Trenton, NJ – To further protect the 1,250 acres of wetlands and additional 1,700 acres of publicly owned uplands to the Hamilton-Trenton-Bordentown Marsh, the New Jersey Department of Environmental Protection has entered into a Cooperating Stewardship Agreement Plan with eight agencies to enhance protection and preservation of the marsh.
At a ceremonial signing this morning, Commissioner Bob Martin joined officials from the Department of Transportation, NJ Transit, PSEG, D&R Greenway Land Trust, Friends for the Marsh, Mercer County, Hamilton Township and the City of Trenton in executing the agreement.
“We’re pleased to be partnering with these groups to ensure that this diverse landscape, home to more than a thousand species of plants and animals and which holds so much historical significance to the State, is preserved,” said Commissioner Martin. “The Christie Administration is committed to the preservation of the State’s valuable natural resources. The DEP looks forward to playing an active role in the implementation of the stewardship plan and will provide expertise and technical support to facilitate its goals.”
The marsh is an extensive open space surrounded by Hamilton, Trenton, Bordentown Township and Bordentown City. It includes nearly 3,000 acres where visitors can enjoy eight miles of public walking trails, 11 miles of canoe and kayak trails, opportunities for environmental education, picnicking, hunting, fishing, and various boating activities.
The other organizations approached DEP and key State agencies to join a Cooperative Stewardship Council that would monitor and assist in implementing the goals of the Stewardship Plan outlined by Friends for the Marsh and D&R Greenway. DEP will designate a representative to sit on the council created by the agreement and will provide expertise and technical support. It formally codifies DEP’s ongoing commitment to the preservation and interpretation of the marsh. (To access the Cooperating Stewardship Agreement Plan, click here).
By signing the agreement, DEP will designate a representative to sit on the council and offer technical support for protecting and preserving the marsh. The stewardship plan consists of six goals to be achieved over a 10-year time period:
1) Protection and Preservation * Permanently protect the habitats, plants and animals, cultural resources, and conservation value of the marsh;
2) Stewardship * Maintain the integrity of the natural and cultural resources of the marsh through good stewardship practices following resource management guidelines;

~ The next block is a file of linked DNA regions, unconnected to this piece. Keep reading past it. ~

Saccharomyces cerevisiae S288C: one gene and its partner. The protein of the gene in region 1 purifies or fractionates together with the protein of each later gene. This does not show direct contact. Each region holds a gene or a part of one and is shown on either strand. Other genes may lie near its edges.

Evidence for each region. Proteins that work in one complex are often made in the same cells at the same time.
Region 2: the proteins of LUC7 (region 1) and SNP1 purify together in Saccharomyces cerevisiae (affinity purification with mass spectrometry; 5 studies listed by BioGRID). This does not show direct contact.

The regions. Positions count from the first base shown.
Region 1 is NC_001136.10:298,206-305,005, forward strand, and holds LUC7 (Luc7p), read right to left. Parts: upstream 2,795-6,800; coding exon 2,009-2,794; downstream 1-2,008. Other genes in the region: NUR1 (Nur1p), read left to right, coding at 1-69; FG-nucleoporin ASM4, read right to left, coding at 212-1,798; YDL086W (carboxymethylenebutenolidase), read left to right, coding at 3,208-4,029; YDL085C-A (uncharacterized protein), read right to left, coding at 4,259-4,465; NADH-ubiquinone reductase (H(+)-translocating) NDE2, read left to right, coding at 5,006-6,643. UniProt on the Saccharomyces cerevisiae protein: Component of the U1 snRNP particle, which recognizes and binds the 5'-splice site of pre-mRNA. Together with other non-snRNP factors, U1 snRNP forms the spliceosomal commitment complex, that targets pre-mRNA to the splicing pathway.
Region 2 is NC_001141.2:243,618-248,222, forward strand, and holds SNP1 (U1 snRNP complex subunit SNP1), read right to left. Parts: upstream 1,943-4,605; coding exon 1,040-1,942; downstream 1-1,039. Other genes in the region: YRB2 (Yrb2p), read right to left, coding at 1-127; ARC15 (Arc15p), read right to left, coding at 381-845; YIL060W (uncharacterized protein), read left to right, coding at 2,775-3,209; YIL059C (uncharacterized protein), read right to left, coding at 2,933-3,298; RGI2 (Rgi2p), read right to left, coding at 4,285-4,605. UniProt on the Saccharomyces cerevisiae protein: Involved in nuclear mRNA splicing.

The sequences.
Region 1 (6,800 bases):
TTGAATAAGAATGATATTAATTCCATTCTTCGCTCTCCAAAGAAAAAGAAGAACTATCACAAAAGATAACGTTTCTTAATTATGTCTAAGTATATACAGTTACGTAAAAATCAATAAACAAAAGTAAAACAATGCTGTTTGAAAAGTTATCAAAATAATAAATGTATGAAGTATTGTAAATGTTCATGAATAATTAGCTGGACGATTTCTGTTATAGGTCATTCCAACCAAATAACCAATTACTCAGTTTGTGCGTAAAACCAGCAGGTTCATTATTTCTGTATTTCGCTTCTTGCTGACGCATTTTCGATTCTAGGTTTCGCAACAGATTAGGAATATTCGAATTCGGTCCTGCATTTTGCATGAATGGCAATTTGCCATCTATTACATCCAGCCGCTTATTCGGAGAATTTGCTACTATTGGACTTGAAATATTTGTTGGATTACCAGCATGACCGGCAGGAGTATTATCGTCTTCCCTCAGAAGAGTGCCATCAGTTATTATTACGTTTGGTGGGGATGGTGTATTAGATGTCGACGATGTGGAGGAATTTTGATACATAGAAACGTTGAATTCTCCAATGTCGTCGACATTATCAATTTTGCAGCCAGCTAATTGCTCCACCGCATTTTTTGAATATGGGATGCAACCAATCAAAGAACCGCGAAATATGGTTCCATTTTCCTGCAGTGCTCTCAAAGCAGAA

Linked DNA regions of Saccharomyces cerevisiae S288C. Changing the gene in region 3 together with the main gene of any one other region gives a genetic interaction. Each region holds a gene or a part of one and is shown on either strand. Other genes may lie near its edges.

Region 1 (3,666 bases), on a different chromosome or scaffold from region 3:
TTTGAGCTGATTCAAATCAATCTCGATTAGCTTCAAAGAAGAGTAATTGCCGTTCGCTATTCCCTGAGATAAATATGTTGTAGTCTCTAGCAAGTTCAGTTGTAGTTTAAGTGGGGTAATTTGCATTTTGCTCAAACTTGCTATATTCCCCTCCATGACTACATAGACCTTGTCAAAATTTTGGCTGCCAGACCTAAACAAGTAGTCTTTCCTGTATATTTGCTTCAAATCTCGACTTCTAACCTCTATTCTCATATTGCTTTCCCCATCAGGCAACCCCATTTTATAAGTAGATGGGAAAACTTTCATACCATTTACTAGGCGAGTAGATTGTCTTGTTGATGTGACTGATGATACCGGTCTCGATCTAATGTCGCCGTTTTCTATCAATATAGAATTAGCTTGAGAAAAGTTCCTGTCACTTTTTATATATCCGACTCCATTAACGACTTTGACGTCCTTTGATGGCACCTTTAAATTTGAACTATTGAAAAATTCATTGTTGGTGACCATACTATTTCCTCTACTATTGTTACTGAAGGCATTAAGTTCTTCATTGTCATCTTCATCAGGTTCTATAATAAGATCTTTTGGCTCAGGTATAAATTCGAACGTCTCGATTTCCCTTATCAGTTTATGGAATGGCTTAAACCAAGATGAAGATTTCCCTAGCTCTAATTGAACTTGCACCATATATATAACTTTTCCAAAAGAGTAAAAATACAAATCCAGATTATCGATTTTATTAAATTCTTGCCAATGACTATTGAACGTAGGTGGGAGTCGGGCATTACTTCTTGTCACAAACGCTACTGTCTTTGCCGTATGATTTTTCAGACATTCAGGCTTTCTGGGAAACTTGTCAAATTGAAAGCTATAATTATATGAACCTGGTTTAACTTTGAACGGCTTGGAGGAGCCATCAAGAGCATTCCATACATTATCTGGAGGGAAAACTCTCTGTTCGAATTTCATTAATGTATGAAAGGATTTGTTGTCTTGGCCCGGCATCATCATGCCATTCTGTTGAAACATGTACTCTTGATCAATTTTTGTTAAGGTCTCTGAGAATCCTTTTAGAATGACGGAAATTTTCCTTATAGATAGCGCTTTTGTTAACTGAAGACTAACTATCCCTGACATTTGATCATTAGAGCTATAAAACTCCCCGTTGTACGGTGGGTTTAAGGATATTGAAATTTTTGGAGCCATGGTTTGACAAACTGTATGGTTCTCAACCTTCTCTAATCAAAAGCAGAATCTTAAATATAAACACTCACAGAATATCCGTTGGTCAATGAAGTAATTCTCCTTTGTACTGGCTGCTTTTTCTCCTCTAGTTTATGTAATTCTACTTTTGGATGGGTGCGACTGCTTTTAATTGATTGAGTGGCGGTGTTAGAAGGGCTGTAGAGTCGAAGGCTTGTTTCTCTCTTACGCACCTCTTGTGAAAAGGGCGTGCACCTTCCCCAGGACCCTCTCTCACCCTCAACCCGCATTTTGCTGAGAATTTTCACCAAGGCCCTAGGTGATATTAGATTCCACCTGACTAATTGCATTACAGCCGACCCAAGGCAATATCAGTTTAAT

3) Education * Use the marsh as an educational site, integrating the natural and human history with the uniqueness of these urban wetlands in order to foster knowledge, understanding, and action. Work with the marsh nature and interpretive center to promote marsh education;
4) Recreation * Provide for the safe enjoyment and recreational use of the marsh by the visiting public;
5) Marsh Identification and Interpretation * Provide opportunities for interpretation of the many natural and cultural components of the marsh, and create and promote an identity consistent with the Abbott Farm National Historic Landmark Interpretive Plan;
6) Coordinated Management and Organization * Develop a concise overall management protocol and organizational structure for all land owned by public agencies, including municipal, county and State, within the marsh boundaries to implement plan goals.
The marsh is the northernmost tidal freshwater wetland on the Delaware River. Its diverse habitats are home to over 1,200 species of identified plants and animals. It also has cultural significance, with evidence that Native Americans lived here thousands of years ago.
Throughout the years, Friends for the Marsh and D&R Greenway Land Trust have maintained the marsh with the ongoing support of DEP. Over the years, DEP’s Green Acres Program has provided grants to D&R Greenway Land Trust and Mercer County for acquisition of land within the marsh that became part of the D&R Canal State Park.
Since 2003, the Green Acres State Acquisition Program has invested $18.6 million to acquire 1,200 acres adjacent to the D&R Canal State Park, which runs along the Delaware River creating a network of parks and stretches up to New Brunswick. The marsh is a key component.
In Mercer County, Green Acres Local and Nonprofit Funding Assistance helped the county, municipalities and D&R Greenway to preserve lands along the tributaries of the Delaware River, including Crosswicks Creek. For this project, Mercer County received approximately $3,170,600 in Green Acres funding and is eligible to receive an additional $1,675,000 to preserve 273 acres along the Crosswicks Creek and within the Hamilton-Trenton-Bordentown Marsh. D&R Greenway received approximately $399,000 in Green Acres nonprofit grant funds to preserve 6.53 acres along the Hamilton-Trenton-Bordentown Marsh.
Most recently, a Green Acres development matching grant for $500,000 was awarded to D&R Greenway which is working with Mercer County for an interpretive educational center within the marsh.